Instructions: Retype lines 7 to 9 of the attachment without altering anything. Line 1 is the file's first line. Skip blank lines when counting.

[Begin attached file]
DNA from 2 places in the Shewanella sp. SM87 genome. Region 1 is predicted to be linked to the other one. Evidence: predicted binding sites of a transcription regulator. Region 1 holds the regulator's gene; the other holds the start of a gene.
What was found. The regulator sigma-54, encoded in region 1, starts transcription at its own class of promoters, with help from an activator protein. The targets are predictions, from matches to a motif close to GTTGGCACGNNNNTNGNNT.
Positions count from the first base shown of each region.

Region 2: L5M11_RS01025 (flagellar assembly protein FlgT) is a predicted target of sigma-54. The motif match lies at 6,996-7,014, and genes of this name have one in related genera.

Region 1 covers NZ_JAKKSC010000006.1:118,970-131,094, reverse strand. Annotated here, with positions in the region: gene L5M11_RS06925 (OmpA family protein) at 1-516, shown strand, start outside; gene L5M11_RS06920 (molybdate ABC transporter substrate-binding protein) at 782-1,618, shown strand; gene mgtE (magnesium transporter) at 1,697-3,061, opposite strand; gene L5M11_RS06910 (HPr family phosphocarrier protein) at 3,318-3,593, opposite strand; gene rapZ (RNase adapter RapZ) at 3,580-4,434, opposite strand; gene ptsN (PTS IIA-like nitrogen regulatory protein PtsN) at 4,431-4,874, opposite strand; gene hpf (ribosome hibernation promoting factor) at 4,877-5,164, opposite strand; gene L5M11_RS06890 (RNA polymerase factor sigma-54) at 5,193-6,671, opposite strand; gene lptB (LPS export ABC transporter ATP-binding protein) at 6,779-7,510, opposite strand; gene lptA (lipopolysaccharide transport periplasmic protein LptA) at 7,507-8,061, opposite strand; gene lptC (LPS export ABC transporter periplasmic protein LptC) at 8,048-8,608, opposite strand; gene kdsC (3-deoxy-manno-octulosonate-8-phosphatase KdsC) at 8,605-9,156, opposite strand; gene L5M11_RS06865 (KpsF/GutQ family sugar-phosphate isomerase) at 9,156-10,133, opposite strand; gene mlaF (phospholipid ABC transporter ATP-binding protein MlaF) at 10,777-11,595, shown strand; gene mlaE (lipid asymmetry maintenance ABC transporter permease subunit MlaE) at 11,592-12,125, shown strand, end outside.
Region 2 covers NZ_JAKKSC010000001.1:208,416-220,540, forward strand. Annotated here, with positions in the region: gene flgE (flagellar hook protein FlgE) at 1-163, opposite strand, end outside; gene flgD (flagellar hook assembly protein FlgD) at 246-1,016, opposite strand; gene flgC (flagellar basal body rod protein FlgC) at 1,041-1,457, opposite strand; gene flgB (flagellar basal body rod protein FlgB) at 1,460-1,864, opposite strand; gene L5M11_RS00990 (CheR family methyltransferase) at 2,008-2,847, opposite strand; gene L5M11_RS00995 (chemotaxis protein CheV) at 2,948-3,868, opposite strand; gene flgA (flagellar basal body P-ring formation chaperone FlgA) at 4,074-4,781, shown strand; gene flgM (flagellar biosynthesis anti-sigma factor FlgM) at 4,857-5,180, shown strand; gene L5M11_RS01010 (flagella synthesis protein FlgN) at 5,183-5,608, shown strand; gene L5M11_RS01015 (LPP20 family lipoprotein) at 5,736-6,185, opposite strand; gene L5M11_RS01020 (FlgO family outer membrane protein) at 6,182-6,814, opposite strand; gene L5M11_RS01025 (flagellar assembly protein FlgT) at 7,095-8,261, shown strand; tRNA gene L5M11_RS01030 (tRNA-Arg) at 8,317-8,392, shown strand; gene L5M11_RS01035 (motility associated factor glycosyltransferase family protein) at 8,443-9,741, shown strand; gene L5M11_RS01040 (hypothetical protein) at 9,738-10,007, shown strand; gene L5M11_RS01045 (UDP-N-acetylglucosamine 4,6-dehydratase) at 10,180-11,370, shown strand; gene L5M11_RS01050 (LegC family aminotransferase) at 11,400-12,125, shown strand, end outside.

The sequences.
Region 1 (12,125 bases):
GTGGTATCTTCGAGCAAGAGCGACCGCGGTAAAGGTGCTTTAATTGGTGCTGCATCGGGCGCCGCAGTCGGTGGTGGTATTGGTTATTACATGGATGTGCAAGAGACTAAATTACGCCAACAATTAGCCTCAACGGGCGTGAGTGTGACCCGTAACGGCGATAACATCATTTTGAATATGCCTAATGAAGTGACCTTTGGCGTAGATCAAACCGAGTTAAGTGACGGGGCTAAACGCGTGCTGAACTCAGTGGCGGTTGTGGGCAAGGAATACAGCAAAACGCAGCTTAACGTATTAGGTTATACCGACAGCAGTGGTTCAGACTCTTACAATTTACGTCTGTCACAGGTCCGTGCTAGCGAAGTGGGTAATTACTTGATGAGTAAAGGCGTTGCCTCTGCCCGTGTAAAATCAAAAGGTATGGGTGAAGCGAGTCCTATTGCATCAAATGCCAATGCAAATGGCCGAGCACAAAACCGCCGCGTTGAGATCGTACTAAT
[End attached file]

The sequences.
Region 1 (12,125 bases):
GTGGTATCTTCGAGCAAGAGCGACCGCGGTAAAGGTGCTTTAATTGGTGCTGCATCGGGCGCCGCAGTCGGTGGTGGTATTGGTTATTACATGGATGTGCAAGAGACTAAATTACGCCAACAATTAGCCTCAACGGGCGTGAGTGTGACCCGTAACGGCGATAACATCATTTTGAATATGCCTAATGAAGTGACCTTTGGCGTAGATCAAACCGAGTTAAGTGACGGGGCTAAACGCGTGCTGAACTCAGTGGCGGTTGTGGGCAAGGAATACAGCAAAACGCAGCTTAACGTATTAGGTTATACCGACAGCAGTGGTTCAGACTCTTACAATTTACGTCTGTCACAGGTCCGTGCTAGCGAAGTGGGTAATTACTTGATGAGTAAAGGCGTTGCCTCTGCCCGTGTAAAATCAAAAGGTATGGGTGAAGCGAGTCCTATTGCATCAAATGCCAATGCAAATGGCCGAGCACAAAACCGCCGCGTTGAGATCGTACTAAT